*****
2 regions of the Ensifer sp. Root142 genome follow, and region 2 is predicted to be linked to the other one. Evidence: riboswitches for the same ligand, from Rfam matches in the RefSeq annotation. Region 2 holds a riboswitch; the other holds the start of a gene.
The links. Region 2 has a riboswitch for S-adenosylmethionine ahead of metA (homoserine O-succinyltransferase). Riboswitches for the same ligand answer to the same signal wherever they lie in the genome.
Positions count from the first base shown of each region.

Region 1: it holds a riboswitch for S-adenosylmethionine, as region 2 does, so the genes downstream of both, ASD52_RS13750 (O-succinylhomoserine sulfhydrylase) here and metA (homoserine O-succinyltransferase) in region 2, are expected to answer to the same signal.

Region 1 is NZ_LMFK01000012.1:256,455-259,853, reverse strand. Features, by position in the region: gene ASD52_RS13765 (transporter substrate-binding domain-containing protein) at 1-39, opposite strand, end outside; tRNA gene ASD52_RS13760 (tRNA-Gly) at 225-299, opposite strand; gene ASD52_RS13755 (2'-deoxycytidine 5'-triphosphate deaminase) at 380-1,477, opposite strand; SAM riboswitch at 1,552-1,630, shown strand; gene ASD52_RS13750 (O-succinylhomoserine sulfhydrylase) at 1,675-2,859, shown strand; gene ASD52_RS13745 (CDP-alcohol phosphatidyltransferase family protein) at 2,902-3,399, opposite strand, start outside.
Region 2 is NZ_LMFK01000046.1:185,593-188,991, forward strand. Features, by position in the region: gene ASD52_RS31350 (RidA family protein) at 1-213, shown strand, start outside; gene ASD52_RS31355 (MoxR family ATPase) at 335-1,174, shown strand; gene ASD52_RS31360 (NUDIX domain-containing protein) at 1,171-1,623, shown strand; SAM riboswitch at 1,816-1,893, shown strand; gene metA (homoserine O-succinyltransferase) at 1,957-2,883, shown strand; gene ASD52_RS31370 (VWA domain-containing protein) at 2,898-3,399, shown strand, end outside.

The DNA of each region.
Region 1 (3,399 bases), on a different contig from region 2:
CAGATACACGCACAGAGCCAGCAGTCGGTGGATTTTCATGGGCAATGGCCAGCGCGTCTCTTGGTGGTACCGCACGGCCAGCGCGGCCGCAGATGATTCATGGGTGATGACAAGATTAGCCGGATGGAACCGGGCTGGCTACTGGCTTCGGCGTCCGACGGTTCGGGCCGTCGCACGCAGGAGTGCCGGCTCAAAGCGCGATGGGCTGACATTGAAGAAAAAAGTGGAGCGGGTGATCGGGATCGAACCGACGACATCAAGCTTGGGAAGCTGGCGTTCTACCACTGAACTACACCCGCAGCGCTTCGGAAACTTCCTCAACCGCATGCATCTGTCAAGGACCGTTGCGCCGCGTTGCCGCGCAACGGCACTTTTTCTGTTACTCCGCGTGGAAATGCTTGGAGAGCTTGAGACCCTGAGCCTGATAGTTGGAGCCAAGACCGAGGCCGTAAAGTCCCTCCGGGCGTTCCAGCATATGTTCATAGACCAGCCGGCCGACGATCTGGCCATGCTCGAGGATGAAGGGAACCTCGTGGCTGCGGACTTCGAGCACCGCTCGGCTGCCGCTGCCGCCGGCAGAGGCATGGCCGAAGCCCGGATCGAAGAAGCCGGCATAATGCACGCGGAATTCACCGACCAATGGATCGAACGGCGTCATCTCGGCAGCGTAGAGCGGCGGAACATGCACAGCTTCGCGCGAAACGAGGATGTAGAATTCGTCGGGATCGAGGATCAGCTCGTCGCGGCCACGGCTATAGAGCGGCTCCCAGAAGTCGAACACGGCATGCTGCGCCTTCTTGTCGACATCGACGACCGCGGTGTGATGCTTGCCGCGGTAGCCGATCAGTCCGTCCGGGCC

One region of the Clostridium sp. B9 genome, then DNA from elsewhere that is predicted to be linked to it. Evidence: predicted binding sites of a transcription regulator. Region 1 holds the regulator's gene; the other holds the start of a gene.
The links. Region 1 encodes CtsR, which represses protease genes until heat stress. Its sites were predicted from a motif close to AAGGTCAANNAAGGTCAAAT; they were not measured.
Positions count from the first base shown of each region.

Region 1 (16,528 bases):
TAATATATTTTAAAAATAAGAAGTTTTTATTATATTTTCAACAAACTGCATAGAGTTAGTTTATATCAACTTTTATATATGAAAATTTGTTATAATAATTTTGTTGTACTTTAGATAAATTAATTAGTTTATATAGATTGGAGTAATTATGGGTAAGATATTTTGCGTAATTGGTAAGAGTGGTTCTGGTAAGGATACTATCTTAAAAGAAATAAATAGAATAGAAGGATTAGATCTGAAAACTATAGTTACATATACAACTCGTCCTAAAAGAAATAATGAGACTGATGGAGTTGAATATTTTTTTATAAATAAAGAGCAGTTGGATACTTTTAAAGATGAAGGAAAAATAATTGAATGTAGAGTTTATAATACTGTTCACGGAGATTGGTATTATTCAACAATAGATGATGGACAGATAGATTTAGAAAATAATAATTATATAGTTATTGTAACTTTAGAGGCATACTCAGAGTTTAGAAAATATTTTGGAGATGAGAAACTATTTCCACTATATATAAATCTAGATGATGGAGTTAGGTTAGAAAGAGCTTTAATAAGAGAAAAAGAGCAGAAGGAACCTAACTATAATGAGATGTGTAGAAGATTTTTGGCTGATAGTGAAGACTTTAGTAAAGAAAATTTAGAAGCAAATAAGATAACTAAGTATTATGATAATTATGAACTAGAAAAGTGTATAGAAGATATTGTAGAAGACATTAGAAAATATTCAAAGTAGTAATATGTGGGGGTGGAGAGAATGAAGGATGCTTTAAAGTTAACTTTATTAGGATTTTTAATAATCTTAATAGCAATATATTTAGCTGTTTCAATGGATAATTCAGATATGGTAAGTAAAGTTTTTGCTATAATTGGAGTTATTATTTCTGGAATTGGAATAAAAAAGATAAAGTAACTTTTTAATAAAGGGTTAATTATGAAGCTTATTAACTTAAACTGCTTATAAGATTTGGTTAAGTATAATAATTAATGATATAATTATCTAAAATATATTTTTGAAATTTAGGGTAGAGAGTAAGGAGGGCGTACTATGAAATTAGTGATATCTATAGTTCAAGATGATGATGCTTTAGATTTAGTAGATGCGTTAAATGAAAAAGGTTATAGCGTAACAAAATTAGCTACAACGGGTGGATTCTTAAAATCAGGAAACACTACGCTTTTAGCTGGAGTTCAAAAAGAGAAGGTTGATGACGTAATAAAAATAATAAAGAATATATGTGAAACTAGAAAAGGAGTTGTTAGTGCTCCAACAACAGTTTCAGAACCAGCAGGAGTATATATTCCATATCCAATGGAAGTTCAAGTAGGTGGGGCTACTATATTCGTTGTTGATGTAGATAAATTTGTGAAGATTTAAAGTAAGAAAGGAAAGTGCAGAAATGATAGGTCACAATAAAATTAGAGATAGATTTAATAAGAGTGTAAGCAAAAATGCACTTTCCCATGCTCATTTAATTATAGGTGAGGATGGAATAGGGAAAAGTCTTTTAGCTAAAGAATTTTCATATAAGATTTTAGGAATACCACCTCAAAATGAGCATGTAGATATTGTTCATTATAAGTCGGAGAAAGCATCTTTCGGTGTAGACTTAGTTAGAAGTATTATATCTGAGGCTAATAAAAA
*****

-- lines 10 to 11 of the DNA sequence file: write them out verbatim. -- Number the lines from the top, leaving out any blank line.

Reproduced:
One region of the Clostridium sp. B9 genome, then DNA from elsewhere that is predicted to be linked to it. Evidence: predicted binding sites of a transcription regulator. Region 1 holds the regulator's gene; the other holds the start of a gene.
The links. Region 1 encodes CtsR, which represses protease genes until heat stress. Its sites were predicted from a motif close to AAGGTCAANNAAGGTCAAAT; they were not measured.